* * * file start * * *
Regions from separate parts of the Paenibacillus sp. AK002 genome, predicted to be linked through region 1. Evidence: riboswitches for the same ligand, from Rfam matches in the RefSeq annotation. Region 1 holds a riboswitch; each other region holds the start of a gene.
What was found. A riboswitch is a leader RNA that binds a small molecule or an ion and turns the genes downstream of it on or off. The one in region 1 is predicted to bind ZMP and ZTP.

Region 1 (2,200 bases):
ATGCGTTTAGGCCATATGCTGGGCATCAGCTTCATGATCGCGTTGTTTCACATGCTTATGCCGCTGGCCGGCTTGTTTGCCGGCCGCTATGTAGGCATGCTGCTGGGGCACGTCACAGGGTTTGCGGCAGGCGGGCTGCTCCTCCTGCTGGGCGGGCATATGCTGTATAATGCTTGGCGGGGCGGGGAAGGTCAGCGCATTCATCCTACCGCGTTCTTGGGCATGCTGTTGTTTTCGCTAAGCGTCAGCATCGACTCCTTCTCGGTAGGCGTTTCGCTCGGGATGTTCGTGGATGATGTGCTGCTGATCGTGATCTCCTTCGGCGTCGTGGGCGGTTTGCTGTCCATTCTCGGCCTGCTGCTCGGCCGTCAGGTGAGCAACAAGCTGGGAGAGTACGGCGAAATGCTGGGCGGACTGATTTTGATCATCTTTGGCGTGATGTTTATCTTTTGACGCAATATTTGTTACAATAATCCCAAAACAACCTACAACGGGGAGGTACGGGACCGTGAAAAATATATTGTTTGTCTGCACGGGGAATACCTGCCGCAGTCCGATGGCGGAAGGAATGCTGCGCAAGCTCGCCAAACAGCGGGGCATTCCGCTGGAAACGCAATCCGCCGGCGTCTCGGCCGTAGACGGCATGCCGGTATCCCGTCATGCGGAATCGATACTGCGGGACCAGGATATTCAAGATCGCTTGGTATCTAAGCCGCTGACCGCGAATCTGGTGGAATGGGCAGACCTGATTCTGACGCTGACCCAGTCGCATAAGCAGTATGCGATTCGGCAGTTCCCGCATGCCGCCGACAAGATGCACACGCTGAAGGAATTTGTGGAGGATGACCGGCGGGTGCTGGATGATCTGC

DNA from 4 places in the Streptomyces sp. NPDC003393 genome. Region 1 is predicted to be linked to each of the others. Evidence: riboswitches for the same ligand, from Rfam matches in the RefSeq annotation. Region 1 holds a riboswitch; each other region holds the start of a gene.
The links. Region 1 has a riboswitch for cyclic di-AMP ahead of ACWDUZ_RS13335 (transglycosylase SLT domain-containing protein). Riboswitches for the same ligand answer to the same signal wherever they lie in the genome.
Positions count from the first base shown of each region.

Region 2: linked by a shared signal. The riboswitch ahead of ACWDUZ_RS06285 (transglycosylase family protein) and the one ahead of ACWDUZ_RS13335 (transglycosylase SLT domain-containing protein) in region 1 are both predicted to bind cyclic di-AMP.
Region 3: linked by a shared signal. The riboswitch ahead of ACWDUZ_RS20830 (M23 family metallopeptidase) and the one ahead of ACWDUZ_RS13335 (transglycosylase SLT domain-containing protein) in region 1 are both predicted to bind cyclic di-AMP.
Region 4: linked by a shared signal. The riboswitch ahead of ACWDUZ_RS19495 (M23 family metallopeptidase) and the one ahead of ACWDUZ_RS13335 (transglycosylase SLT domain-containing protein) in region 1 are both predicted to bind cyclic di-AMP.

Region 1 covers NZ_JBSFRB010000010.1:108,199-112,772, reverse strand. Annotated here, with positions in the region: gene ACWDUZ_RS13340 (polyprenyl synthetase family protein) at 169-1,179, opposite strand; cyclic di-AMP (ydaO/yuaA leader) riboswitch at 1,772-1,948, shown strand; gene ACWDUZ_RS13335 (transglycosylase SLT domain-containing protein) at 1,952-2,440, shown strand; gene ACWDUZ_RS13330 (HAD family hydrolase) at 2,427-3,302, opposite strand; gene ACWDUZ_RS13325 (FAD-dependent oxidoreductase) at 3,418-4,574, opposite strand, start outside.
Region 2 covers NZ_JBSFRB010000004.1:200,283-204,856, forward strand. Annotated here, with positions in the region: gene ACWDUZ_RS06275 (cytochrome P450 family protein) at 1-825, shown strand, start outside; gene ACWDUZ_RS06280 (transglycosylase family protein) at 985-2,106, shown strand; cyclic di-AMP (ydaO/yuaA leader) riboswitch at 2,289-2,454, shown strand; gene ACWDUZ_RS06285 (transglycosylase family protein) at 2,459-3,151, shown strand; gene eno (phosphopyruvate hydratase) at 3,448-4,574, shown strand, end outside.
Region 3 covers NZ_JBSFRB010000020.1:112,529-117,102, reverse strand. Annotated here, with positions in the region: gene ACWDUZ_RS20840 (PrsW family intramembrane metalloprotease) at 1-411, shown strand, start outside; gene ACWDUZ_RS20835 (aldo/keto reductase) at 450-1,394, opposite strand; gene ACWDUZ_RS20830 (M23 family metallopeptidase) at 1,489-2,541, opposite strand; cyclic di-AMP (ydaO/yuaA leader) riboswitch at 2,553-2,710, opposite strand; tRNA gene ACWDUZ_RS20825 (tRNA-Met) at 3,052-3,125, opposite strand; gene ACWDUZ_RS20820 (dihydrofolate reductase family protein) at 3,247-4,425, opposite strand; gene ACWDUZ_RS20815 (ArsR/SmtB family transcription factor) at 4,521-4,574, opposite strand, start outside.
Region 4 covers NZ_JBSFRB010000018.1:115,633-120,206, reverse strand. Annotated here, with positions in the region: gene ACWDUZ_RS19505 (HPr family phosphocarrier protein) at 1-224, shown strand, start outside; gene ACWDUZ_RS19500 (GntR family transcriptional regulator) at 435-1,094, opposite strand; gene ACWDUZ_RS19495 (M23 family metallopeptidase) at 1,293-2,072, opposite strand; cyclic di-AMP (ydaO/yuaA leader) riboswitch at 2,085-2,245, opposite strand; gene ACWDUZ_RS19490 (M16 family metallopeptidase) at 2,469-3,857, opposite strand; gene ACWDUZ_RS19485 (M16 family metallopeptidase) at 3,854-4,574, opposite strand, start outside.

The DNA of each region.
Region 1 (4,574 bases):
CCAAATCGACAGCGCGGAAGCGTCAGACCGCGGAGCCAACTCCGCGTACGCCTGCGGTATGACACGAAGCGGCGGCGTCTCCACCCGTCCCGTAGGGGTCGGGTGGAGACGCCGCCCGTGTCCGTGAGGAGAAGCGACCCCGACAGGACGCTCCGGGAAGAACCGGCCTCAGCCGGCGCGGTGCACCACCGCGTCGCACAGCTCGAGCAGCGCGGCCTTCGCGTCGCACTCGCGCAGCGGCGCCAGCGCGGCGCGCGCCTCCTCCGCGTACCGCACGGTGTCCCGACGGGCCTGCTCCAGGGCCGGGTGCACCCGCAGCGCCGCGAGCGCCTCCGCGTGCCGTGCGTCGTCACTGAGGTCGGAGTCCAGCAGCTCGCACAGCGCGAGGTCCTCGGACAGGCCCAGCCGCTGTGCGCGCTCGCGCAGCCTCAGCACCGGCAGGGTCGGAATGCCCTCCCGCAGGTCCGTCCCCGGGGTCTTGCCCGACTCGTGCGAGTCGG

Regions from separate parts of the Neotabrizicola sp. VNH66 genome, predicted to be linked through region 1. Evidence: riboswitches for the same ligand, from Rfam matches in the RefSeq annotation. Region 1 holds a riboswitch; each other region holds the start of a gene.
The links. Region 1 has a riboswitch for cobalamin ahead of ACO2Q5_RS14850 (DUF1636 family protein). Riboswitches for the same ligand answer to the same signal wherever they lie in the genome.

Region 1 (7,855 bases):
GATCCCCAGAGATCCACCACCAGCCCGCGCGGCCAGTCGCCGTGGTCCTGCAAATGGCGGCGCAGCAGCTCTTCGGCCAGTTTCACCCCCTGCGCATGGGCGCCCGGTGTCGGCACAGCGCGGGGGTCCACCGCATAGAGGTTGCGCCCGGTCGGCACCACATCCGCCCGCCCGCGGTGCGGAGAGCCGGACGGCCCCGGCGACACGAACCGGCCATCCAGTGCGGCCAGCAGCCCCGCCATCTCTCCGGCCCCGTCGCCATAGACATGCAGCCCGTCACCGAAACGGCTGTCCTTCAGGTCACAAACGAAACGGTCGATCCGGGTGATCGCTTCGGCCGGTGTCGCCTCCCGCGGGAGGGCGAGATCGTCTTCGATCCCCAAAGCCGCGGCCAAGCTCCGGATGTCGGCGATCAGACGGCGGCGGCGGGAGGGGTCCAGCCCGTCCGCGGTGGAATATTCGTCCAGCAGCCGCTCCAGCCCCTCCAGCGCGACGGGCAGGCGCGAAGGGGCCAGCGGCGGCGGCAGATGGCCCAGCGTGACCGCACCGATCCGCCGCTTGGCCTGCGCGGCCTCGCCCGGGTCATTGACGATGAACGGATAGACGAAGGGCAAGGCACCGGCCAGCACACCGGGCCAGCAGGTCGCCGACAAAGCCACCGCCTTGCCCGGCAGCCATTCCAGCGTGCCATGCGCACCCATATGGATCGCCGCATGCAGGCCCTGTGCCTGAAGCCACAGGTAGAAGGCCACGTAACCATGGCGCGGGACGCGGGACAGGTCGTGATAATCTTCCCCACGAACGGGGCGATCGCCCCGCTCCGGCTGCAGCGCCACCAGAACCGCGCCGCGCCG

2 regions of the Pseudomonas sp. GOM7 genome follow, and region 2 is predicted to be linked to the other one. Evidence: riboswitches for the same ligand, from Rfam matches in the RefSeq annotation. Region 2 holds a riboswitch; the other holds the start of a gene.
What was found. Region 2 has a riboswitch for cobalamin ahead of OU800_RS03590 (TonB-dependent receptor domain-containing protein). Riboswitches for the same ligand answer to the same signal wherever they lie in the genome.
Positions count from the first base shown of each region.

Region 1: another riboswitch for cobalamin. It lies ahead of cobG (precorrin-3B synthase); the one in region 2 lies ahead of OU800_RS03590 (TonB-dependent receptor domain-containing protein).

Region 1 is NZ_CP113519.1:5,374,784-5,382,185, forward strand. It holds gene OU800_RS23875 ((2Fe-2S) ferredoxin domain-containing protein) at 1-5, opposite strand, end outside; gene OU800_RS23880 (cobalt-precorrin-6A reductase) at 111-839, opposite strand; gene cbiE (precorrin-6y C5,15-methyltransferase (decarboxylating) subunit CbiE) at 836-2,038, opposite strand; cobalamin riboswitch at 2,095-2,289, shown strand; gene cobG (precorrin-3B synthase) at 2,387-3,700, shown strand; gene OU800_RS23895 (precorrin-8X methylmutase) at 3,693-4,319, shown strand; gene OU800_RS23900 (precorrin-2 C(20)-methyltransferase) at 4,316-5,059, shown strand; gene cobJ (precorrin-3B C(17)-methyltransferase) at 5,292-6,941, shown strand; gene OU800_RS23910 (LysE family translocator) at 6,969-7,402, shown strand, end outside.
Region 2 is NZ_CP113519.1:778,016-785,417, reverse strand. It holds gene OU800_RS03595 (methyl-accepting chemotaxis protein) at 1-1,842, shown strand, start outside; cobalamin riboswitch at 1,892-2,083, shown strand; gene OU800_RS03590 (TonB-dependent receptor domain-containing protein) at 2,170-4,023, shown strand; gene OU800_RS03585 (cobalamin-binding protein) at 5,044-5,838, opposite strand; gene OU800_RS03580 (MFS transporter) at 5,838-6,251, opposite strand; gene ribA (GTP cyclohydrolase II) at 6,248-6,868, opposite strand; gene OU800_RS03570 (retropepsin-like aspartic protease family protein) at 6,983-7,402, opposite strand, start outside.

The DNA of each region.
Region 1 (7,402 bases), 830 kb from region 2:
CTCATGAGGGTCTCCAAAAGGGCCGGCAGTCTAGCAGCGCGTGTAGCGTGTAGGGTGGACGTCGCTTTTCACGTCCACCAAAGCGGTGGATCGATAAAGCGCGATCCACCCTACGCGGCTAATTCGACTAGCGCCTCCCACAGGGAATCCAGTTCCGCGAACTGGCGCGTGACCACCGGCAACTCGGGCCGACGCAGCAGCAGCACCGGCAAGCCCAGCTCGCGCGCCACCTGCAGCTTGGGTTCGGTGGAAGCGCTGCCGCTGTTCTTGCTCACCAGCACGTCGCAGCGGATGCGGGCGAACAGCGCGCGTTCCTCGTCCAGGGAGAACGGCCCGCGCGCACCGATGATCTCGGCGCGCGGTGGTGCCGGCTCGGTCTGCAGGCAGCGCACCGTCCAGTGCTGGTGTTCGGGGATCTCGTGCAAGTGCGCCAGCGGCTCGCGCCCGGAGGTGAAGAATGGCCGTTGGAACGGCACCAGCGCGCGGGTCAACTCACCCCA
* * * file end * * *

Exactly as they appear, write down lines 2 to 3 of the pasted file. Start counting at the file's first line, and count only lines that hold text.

What was found. A riboswitch is a leader RNA that binds a small molecule or an ion and turns the genes downstream of it on or off. The one in region 1 is predicted to bind ZMP and ZTP.

Region 1 (2,200 bases):